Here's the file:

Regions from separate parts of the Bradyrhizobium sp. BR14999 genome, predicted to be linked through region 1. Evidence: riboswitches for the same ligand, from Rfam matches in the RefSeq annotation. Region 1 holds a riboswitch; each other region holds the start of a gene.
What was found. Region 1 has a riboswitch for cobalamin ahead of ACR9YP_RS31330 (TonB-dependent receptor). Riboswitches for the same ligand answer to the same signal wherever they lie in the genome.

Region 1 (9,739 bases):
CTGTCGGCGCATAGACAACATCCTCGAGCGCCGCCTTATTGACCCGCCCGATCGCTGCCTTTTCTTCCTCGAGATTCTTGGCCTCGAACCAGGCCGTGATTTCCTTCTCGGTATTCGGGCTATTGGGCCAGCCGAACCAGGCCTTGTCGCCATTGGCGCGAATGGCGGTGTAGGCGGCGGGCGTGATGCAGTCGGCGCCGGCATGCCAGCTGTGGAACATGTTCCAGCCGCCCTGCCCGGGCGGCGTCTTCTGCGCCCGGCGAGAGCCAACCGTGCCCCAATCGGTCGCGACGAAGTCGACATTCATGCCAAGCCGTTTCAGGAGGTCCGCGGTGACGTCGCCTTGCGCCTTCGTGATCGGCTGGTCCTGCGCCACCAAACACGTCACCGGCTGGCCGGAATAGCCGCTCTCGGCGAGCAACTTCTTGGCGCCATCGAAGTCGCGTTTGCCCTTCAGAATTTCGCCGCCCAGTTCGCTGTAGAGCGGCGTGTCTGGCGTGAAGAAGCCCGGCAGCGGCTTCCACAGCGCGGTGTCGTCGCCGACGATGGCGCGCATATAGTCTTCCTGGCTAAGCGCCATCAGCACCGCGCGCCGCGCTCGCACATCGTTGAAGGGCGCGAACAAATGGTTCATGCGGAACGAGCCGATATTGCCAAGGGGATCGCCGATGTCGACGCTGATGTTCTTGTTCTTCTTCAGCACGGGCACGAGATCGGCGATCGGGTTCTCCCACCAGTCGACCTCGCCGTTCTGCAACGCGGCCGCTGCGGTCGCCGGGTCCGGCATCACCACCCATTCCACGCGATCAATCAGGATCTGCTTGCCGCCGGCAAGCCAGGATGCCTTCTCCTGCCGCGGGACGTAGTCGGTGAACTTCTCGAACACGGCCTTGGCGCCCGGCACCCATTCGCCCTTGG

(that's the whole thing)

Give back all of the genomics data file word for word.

Regions from separate parts of the Bradyrhizobium sp. BR14999 genome, predicted to be linked through region 1. Evidence: riboswitches for the same ligand, from Rfam matches in the RefSeq annotation. Region 1 holds a riboswitch; each other region holds the start of a gene.
What was found. Region 1 has a riboswitch for cobalamin ahead of ACR9YP_RS31330 (TonB-dependent receptor). Riboswitches for the same ligand answer to the same signal wherever they lie in the genome.

Region 1 (9,739 bases):
CTGTCGGCGCATAGACAACATCCTCGAGCGCCGCCTTATTGACCCGCCCGATCGCTGCCTTTTCTTCCTCGAGATTCTTGGCCTCGAACCAGGCCGTGATTTCCTTCTCGGTATTCGGGCTATTGGGCCAGCCGAACCAGGCCTTGTCGCCATTGGCGCGAATGGCGGTGTAGGCGGCGGGCGTGATGCAGTCGGCGCCGGCATGCCAGCTGTGGAACATGTTCCAGCCGCCCTGCCCGGGCGGCGTCTTCTGCGCCCGGCGAGAGCCAACCGTGCCCCAATCGGTCGCGACGAAGTCGACATTCATGCCAAGCCGTTTCAGGAGGTCCGCGGTGACGTCGCCTTGCGCCTTCGTGATCGGCTGGTCCTGCGCCACCAAACACGTCACCGGCTGGCCGGAATAGCCGCTCTCGGCGAGCAACTTCTTGGCGCCATCGAAGTCGCGTTTGCCCTTCAGAATTTCGCCGCCCAGTTCGCTGTAGAGCGGCGTGTCTGGCGTGAAGAAGCCCGGCAGCGGCTTCCACAGCGCGGTGTCGTCGCCGACGATGGCGCGCATATAGTCTTCCTGGCTAAGCGCCATCAGCACCGCGCGCCGCGCTCGCACATCGTTGAAGGGCGCGAACAAATGGTTCATGCGGAACGAGCCGATATTGCCAAGGGGATCGCCGATGTCGACGCTGATGTTCTTGTTCTTCTTCAGCACGGGCACGAGATCGGCGATCGGGTTCTCCCACCAGTCGACCTCGCCGTTCTGCAACGCGGCCGCTGCGGTCGCCGGGTCCGGCATCACCACCCATTCCACGCGATCAATCAGGATCTGCTTGCCGCCGGCAAGCCAGGATGCCTTCTCCTGCCGCGGGACGTAGTCGGTGAACTTCTCGAACACGGCCTTGGCGCCCGGCACCCATTCGCCCTTGG